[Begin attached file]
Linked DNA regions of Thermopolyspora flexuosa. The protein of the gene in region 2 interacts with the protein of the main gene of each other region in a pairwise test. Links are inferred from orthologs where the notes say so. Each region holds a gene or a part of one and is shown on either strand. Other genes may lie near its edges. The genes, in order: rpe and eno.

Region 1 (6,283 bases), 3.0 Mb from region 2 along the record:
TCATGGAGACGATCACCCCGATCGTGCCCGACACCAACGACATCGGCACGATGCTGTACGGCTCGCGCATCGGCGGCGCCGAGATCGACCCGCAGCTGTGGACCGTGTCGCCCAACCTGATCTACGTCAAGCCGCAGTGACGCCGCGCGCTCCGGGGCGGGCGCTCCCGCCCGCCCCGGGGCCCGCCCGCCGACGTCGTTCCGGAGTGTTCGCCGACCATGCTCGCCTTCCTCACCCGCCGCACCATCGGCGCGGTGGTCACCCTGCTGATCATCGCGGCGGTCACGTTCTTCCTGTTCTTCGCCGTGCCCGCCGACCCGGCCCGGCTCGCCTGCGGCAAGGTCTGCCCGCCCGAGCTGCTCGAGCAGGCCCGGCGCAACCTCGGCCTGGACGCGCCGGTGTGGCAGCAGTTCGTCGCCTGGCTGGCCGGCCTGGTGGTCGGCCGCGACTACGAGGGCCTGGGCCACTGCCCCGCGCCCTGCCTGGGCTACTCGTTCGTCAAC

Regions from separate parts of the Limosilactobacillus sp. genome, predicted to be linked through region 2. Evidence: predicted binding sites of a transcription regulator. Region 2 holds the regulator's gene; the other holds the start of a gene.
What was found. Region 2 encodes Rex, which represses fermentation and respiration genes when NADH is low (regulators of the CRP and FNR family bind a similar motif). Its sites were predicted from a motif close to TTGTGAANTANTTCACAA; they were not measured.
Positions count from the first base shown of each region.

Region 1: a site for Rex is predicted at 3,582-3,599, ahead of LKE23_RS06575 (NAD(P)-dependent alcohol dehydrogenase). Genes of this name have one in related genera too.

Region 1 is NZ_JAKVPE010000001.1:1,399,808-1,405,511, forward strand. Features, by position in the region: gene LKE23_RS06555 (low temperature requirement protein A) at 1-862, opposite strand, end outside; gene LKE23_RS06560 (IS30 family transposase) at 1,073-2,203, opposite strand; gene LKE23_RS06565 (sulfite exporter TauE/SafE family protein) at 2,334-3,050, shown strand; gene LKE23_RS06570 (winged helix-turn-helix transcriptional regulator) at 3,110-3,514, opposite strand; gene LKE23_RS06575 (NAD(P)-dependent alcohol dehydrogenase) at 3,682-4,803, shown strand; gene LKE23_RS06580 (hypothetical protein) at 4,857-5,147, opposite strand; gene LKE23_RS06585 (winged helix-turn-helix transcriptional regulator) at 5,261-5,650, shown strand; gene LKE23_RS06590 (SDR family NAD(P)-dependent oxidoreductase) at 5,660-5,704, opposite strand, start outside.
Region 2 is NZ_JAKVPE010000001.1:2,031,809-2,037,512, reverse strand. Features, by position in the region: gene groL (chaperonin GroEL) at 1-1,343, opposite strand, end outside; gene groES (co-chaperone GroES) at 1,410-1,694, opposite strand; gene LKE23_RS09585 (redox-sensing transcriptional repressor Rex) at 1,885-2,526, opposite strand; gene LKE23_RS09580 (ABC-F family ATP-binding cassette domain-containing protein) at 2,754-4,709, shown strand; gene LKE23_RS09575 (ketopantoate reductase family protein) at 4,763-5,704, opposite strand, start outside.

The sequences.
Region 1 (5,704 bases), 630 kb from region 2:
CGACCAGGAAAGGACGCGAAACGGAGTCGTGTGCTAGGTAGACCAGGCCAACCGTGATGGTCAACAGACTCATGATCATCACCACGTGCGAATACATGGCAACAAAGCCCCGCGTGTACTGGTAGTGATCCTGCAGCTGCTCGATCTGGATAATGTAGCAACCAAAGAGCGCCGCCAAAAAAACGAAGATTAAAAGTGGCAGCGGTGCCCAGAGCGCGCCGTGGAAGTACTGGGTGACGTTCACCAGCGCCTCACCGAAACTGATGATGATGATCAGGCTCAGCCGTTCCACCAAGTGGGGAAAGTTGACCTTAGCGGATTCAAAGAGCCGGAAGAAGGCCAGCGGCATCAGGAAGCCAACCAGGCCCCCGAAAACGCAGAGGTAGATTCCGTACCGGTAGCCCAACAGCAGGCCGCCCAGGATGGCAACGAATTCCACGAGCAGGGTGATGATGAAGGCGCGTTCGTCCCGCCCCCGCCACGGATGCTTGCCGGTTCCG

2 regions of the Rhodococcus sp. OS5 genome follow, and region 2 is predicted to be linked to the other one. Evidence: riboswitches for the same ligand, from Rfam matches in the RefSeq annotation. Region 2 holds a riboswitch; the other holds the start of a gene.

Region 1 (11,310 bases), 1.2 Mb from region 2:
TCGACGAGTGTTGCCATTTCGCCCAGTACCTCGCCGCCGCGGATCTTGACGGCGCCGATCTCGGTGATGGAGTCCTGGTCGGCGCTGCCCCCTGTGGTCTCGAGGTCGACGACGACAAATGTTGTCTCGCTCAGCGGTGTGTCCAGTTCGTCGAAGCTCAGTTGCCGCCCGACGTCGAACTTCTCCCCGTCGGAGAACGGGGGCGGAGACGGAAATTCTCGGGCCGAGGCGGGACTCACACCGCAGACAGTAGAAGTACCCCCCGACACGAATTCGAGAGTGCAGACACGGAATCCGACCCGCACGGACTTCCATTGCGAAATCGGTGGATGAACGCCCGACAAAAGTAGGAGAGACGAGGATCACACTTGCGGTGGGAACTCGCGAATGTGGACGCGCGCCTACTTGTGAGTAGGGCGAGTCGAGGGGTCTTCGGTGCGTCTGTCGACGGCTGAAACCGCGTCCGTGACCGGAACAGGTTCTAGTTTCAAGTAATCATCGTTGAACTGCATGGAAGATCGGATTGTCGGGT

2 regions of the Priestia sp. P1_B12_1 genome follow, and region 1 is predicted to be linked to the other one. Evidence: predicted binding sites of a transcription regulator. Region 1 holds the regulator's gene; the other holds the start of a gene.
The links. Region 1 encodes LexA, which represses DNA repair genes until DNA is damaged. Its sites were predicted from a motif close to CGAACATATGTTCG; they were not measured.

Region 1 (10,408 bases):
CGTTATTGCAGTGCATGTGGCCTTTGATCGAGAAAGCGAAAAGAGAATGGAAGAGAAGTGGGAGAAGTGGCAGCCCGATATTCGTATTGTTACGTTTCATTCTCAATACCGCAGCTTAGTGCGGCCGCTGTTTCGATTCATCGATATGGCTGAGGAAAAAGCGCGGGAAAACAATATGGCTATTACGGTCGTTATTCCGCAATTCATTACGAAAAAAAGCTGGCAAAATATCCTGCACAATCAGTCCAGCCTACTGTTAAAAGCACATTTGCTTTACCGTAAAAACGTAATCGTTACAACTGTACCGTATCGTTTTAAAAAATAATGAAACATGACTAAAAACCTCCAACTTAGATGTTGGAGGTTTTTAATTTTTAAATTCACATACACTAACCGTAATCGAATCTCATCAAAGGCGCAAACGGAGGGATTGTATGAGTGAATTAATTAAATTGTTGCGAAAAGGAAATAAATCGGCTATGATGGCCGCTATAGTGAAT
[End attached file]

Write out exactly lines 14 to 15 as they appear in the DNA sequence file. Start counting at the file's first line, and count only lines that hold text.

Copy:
Region 1 (11,310 bases), 1.2 Mb from region 2:
TCGACGAGTGTTGCCATTTCGCCCAGTACCTCGCCGCCGCGGATCTTGACGGCGCCGATCTCGGTGATGGAGTCCTGGTCGGCGCTGCCCCCTGTGGTCTCGAGGTCGACGACGACAAATGTTGTCTCGCTCAGCGGTGTGTCCAGTTCGTCGAAGCTCAGTTGCCGCCCGACGTCGAACTTCTCCCCGTCGGAGAACGGGGGCGGAGACGGAAATTCTCGGGCCGAGGCGGGACTCACACCGCAGACAGTAGAAGTACCCCCCGACACGAATTCGAGAGTGCAGACACGGAATCCGACCCGCACGGACTTCCATTGCGAAATCGGTGGATGAACGCCCGACAAAAGTAGGAGAGACGAGGATCACACTTGCGGTGGGAACTCGCGAATGTGGACGCGCGCCTACTTGTGAGTAGGGCGAGTCGAGGGGTCTTCGGTGCGTCTGTCGACGGCTGAAACCGCGTCCGTGACCGGAACAGGTTCTAGTTTCAAGTAATCATCGTTGAACTGCATGGAAGATCGGATTGTCGGGT